The British Mustang - 18th November, 2016

It may seem obvious now but the Ford Capri was indeed designed to be the European Mustang and was designed by Mustang designer Phillip T Clark. It’s a fact that only surfaced in recent years and, like the famous American Pony car, it was a big success. Prices are on the rise but as yet the Capri doesn’t attract Ford Escort tax so the only way is up for the car favoured by wide boys and seventies cop shows.

The Capri – originally named the Colt until it was discovered that Mitsubishi already used that name - was released to the buying public in 1969 and was a hit right off the bat. It was based on the mark 2 Cortina and came with a variety of engines to suit all budgets. You could always get a Capri with a 1.3l engine which would be barely powerful enough to turnover a Mustang V8. But bigger engines were available and by the end of the Capri’s life span you could get a 2.8 Tickford Turbo and a 3.0RS. Ford sold 1.9 million Capris in the 17 years it was produced before it was replaced by the enormous great big dud that was the Ford Probe – hero to zero, I guess.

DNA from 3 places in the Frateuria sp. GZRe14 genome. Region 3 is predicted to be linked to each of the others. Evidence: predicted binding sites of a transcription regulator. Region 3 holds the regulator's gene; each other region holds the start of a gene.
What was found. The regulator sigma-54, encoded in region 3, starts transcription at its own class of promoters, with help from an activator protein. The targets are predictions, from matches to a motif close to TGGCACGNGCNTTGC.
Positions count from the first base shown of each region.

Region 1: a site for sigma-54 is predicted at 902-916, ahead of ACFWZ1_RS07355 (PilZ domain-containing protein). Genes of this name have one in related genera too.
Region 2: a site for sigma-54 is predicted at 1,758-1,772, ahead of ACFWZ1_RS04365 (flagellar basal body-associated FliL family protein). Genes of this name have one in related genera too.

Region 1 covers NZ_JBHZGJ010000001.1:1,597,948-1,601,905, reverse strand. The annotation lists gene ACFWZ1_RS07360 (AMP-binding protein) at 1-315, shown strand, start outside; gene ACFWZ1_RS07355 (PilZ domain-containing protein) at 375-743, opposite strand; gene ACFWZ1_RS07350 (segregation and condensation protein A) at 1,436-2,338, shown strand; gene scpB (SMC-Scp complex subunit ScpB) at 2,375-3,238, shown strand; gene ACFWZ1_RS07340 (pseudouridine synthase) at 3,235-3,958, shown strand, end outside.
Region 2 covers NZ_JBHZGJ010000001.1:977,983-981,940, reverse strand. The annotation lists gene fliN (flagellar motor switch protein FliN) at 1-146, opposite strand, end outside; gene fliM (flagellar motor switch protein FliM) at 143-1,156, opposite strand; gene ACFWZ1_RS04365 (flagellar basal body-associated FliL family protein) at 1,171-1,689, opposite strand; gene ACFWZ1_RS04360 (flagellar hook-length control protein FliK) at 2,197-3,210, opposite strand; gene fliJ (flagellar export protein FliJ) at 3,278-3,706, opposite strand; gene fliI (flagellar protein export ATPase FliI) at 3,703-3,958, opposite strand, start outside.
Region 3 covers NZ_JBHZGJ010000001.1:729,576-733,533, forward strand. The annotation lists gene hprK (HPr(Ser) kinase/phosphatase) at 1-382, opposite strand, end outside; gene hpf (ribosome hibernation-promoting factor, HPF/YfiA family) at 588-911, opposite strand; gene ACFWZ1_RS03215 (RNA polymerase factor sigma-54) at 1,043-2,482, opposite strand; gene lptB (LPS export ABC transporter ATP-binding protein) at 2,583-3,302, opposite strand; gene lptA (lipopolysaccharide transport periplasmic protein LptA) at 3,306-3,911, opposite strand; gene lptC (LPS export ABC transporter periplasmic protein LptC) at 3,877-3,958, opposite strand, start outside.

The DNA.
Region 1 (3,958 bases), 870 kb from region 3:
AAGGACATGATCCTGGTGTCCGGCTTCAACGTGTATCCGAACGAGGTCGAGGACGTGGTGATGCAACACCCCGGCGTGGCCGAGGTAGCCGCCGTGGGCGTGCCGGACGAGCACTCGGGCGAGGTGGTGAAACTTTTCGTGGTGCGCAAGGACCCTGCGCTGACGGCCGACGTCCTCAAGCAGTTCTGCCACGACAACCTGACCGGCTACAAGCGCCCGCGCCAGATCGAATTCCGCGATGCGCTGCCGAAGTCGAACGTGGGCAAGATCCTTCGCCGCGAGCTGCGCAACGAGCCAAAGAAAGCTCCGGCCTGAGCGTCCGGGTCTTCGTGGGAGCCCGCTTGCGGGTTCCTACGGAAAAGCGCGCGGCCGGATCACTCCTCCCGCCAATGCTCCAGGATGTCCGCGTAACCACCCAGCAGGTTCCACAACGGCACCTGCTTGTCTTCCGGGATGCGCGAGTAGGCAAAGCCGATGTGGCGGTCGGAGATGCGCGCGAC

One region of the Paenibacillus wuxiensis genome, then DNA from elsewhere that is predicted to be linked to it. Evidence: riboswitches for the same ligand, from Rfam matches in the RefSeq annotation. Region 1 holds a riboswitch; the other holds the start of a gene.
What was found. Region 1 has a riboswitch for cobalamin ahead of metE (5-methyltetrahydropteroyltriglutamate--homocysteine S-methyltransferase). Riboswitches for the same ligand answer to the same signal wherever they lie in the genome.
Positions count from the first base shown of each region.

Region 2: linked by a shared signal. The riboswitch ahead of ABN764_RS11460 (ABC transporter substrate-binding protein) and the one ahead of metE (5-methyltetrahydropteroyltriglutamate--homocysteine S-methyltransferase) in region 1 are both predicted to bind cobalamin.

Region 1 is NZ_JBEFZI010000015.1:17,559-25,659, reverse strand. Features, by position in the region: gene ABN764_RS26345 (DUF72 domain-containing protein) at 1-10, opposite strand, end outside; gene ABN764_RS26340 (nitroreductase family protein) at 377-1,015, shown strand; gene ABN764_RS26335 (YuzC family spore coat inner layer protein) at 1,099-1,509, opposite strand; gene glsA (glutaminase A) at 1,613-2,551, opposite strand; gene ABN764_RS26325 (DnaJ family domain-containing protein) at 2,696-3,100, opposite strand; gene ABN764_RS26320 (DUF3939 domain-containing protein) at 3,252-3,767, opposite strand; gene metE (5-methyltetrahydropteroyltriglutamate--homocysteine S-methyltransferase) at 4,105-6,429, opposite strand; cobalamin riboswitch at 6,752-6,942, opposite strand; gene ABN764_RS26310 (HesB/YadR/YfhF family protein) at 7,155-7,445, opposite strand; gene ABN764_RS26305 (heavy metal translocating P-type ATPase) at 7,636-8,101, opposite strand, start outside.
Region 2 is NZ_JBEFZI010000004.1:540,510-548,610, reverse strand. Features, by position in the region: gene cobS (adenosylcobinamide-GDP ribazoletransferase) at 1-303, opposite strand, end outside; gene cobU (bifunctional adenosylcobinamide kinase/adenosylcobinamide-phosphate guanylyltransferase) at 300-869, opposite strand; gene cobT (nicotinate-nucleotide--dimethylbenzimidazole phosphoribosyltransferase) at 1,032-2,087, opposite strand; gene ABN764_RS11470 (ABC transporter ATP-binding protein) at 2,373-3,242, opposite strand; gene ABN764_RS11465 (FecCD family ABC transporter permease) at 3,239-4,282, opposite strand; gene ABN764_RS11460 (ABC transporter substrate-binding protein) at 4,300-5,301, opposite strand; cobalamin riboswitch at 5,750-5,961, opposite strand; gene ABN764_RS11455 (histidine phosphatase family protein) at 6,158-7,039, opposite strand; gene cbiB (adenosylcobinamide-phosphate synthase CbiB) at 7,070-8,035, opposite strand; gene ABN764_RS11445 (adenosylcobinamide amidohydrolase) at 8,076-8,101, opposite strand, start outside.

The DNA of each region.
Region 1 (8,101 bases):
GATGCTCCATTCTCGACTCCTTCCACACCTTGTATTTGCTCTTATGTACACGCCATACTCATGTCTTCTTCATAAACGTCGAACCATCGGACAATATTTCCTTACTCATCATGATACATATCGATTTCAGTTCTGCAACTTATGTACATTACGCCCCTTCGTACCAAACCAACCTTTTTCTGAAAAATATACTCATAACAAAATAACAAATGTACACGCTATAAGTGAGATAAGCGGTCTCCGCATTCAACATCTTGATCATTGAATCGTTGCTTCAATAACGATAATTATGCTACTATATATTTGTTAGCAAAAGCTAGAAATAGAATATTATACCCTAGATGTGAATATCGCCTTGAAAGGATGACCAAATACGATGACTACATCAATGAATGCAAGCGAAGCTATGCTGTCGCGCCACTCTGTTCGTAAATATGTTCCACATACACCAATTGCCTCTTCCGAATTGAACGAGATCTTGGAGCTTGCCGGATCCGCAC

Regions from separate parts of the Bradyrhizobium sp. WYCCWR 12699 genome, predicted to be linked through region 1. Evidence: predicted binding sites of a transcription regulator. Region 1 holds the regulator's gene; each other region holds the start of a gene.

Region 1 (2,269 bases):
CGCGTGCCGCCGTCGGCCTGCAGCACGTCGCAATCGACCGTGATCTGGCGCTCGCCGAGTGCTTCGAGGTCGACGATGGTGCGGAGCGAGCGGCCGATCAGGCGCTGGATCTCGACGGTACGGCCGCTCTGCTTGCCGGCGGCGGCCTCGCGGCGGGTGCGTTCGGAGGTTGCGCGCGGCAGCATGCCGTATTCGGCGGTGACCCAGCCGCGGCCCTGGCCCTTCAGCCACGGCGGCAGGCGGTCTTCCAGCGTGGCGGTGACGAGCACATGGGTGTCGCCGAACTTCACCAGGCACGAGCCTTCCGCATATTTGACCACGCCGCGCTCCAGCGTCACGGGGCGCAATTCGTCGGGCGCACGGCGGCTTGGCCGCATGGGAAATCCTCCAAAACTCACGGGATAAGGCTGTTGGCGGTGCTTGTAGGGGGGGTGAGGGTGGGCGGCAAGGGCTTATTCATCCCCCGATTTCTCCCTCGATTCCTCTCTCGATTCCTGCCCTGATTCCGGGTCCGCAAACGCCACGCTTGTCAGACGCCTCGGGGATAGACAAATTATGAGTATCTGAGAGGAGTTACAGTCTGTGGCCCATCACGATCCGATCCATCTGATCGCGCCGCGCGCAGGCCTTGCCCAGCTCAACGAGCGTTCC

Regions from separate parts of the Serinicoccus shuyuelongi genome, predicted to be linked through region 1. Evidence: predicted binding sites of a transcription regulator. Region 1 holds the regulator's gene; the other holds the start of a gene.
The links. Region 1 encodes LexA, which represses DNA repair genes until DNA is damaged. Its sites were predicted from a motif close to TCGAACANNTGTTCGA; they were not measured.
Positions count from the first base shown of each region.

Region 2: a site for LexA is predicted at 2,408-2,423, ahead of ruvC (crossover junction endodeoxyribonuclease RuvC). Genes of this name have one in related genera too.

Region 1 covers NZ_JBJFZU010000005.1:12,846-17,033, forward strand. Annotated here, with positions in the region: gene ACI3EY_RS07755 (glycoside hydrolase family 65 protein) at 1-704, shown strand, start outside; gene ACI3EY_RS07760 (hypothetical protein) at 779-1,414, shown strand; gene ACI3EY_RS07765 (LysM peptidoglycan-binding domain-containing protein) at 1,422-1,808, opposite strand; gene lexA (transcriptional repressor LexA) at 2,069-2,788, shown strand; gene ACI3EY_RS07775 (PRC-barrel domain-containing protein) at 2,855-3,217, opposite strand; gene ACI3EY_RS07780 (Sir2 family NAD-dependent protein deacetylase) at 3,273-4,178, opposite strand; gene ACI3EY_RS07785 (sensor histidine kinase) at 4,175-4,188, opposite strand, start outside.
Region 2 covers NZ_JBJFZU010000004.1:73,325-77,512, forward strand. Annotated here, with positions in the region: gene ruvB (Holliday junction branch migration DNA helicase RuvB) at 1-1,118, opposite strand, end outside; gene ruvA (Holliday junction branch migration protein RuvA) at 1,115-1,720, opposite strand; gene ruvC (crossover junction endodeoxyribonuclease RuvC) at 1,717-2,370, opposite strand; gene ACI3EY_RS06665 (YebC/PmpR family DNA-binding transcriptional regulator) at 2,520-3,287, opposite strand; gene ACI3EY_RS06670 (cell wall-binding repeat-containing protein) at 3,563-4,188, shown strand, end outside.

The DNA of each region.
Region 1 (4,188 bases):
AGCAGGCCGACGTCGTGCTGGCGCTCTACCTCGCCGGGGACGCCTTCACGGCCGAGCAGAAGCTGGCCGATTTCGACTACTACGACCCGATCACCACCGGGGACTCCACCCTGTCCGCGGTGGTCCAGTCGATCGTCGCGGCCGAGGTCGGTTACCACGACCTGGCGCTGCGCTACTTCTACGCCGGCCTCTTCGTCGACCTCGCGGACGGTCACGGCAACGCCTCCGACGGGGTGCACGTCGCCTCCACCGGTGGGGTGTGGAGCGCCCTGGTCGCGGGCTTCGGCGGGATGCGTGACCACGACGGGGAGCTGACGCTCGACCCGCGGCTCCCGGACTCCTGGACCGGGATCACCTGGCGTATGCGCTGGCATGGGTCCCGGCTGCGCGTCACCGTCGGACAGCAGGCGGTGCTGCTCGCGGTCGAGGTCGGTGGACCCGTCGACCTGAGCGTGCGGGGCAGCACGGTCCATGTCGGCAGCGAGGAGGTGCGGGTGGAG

With prices for 70s two door Escorts disappearing into the stratosphere the Capri has started to look like a bit of a bargain alternative. This is strange when you consider the Capri was the sporty one and Escort was the shopping basket but you can’t help but feel that one day the roles will be reversed and it’ll be the Capri that’s the darling. One major difference between the Capri and the Escort is the Capri remained svelte and good looking (if you ignore the horrible convertible from the 90s) throughout its three generations, something the Escort didn’t achieve.

This car is from the end of the mark 1 run and you can see some of the trim features from the mark 2 which was actually released before the mark 1 had finished production. It has the 3l V6 from near the top of the range. The car looks to have been extensively refurbished and is fitted with period 70s mags. It would benefit from having the black trim parts restored to chrome but maybe that’s just me. A set of original Rostyles wouldn’t go a miss either.

So get your Bodie and Doyle on and get yourself a stylish Brit coupe from the 70s. It’s part of the Turners National Classic Car Auction starting on 25th November. More details here.

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